Ali, who will be sentenced for the airline plot next week, was heavily influenced by a suspected al-Qaeda facilitator who is known to the authorities. That man, who has not been arrested and lives freely in East London, claims that he has no links to terrorism and is a Tablighi missionary. But long before the Walthamstow mosque came under Tablighi influence, it hosted "study circles" led by Bakri Mohammed's followers. I attended one of those meetings as a reporter in August 1989 and heard young men decry the evils of drink, discos and "free intermingling of the sexes".
They'll address the free intermingling of the races later...
One called Kysar, then aged 19, told me: "Islam isn't a religion where you can only adopt part of it. You have to adopt the whole Islamic viewpoint on society. There can be no compromise with the divine system revealed to us."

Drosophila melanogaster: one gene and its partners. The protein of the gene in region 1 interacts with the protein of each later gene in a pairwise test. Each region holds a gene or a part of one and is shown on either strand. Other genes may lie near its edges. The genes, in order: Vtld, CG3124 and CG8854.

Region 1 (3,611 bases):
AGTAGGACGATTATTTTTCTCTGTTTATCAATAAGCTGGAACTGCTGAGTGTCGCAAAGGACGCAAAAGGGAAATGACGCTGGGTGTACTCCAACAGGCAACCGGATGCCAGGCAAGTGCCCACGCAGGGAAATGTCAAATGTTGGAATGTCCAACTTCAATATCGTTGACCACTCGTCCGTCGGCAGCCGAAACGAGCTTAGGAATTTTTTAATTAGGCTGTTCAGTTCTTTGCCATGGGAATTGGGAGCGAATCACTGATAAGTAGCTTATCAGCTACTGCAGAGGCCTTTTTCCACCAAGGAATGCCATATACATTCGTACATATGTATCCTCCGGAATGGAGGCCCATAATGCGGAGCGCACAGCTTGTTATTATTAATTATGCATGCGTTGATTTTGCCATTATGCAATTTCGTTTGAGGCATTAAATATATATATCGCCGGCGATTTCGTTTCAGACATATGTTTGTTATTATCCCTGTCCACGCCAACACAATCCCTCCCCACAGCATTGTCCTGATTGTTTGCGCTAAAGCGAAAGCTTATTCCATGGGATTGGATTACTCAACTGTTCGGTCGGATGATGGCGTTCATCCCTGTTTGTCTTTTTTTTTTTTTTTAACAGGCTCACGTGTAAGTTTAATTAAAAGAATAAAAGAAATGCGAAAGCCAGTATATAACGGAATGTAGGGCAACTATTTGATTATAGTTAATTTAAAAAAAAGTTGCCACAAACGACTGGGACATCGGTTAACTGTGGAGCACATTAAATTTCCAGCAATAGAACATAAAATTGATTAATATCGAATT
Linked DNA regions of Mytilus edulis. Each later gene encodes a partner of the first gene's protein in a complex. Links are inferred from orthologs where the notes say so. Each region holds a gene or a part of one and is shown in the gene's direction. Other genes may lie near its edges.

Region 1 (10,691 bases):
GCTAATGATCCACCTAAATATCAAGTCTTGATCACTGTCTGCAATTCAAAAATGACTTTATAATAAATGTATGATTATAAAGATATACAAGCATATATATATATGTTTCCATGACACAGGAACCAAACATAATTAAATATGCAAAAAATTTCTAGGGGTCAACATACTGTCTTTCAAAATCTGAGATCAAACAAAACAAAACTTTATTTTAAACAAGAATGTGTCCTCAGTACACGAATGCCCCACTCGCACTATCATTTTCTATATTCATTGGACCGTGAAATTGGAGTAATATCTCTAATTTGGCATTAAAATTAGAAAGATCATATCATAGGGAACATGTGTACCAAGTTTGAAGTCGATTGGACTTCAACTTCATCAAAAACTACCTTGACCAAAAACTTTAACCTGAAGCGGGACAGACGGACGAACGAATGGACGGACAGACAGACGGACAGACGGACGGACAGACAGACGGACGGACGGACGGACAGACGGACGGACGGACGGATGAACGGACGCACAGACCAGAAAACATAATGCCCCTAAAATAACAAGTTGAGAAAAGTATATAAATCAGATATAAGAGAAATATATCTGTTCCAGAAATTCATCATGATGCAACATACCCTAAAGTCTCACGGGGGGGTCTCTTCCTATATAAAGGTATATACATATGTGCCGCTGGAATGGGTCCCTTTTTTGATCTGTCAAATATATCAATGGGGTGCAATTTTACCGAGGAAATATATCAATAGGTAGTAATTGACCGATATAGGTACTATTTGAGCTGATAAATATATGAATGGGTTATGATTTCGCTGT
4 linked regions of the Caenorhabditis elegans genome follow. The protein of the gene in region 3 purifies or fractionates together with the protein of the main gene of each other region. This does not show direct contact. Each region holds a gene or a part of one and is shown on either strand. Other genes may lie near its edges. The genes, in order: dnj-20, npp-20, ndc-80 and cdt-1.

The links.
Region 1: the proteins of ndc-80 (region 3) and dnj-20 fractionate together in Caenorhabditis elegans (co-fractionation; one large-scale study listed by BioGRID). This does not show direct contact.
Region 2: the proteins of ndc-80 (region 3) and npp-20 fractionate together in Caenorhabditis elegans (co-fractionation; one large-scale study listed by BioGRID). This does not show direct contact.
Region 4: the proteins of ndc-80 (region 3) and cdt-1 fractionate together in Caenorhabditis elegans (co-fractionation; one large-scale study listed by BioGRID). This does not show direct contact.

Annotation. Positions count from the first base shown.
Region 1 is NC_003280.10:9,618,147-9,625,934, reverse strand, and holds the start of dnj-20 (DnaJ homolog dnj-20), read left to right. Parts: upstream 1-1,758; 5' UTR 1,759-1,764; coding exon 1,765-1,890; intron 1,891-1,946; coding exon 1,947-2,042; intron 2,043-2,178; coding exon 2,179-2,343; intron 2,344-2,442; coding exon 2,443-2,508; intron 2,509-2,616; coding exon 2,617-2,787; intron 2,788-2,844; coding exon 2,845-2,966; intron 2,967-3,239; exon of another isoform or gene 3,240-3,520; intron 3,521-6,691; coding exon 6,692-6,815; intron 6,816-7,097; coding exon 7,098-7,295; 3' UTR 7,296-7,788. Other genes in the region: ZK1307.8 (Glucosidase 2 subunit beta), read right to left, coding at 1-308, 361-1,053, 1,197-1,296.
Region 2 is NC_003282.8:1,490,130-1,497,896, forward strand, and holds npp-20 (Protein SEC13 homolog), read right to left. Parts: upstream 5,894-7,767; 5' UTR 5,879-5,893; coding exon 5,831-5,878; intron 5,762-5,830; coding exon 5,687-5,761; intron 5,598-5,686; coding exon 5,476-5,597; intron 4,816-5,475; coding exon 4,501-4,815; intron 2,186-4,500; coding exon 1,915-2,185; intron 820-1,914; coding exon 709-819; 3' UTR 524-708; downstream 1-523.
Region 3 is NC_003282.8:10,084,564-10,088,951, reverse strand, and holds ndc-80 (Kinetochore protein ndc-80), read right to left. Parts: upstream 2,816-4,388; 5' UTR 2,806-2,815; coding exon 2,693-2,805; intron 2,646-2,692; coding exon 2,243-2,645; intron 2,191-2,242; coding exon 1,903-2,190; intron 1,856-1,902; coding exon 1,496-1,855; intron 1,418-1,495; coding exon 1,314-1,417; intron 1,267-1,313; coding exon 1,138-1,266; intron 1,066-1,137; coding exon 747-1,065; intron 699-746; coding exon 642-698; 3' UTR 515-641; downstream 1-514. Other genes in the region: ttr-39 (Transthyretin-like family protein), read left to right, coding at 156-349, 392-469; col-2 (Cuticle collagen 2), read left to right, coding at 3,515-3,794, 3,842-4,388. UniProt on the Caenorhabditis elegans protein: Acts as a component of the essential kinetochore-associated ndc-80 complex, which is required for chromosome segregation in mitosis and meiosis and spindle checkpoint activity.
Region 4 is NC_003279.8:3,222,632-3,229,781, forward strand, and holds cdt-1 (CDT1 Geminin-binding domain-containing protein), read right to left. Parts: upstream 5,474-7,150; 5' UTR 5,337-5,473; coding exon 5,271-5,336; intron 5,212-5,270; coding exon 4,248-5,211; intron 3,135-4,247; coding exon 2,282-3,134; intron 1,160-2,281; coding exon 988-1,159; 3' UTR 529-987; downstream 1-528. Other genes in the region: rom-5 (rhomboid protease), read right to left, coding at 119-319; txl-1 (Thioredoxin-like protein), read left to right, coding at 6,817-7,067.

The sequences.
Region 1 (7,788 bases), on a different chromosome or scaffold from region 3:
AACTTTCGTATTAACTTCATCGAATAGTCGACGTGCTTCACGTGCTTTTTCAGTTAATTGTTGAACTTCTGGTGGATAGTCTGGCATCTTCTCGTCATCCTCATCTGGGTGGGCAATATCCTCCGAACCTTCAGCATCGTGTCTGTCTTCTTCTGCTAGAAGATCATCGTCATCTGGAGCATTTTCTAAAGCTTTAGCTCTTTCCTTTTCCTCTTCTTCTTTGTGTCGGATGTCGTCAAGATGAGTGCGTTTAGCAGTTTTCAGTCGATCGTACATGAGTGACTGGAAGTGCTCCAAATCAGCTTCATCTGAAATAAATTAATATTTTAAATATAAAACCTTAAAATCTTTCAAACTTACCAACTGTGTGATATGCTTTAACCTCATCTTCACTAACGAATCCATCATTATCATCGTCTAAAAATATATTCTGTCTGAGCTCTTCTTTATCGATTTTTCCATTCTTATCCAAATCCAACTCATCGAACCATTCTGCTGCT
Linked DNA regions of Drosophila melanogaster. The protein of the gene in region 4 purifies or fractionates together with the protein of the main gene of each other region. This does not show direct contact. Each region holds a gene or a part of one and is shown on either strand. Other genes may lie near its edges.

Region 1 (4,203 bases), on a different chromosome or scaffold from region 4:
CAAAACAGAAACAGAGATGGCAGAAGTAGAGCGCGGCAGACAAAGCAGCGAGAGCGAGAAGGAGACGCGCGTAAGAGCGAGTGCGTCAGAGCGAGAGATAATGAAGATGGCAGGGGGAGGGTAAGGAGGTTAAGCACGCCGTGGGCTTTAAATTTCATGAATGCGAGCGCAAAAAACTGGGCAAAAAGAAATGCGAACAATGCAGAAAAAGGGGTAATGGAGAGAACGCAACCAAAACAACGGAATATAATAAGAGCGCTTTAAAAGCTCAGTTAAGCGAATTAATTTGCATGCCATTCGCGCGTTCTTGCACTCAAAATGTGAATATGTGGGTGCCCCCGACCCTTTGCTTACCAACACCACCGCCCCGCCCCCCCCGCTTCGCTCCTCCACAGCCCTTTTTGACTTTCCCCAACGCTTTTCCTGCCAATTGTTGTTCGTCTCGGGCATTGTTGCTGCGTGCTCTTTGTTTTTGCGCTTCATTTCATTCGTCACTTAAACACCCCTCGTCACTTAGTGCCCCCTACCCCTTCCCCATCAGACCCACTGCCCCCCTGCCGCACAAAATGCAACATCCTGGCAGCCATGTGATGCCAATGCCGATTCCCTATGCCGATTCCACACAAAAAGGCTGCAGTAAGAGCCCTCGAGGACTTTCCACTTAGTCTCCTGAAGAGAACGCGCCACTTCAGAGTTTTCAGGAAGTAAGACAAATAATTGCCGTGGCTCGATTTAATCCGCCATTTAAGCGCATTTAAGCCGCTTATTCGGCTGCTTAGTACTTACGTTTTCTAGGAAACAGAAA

"If you're not part of the problem you're part of the solution!" or something along those lines.
That the airline bomb plot was based in Walthamstow has shocked residents of this northeast London suburb.
They're shocked! Shocked!
The area prides itself on having a mixed and well-integrated community and, unlike in many areas of East London, there are no ghettos.
Sounds like a multicultural herd of sheep, dunnit?
But the plot has revealed that Islamist extremism is deeply rooted in elements of the large Muslim population. Many of the people whom Ali tried to recruit to his terrorist cell were his Walthamstow school friends and his bomb factory was an upstairs flat in the busy Forest Road. In the flat, Ali -- who had lived almost all his life in Walthamstow -- experimented with bottle bombs and liquid explosives and recorded martyrdom videos. Bombmaking components were disposed of in the rubbish bins across the road in Lloyd Park, once the garden of the philanthropist William Morris.
Meanwhile the multicultural sheep were placidly grazing, congratulating themselves on their placidity...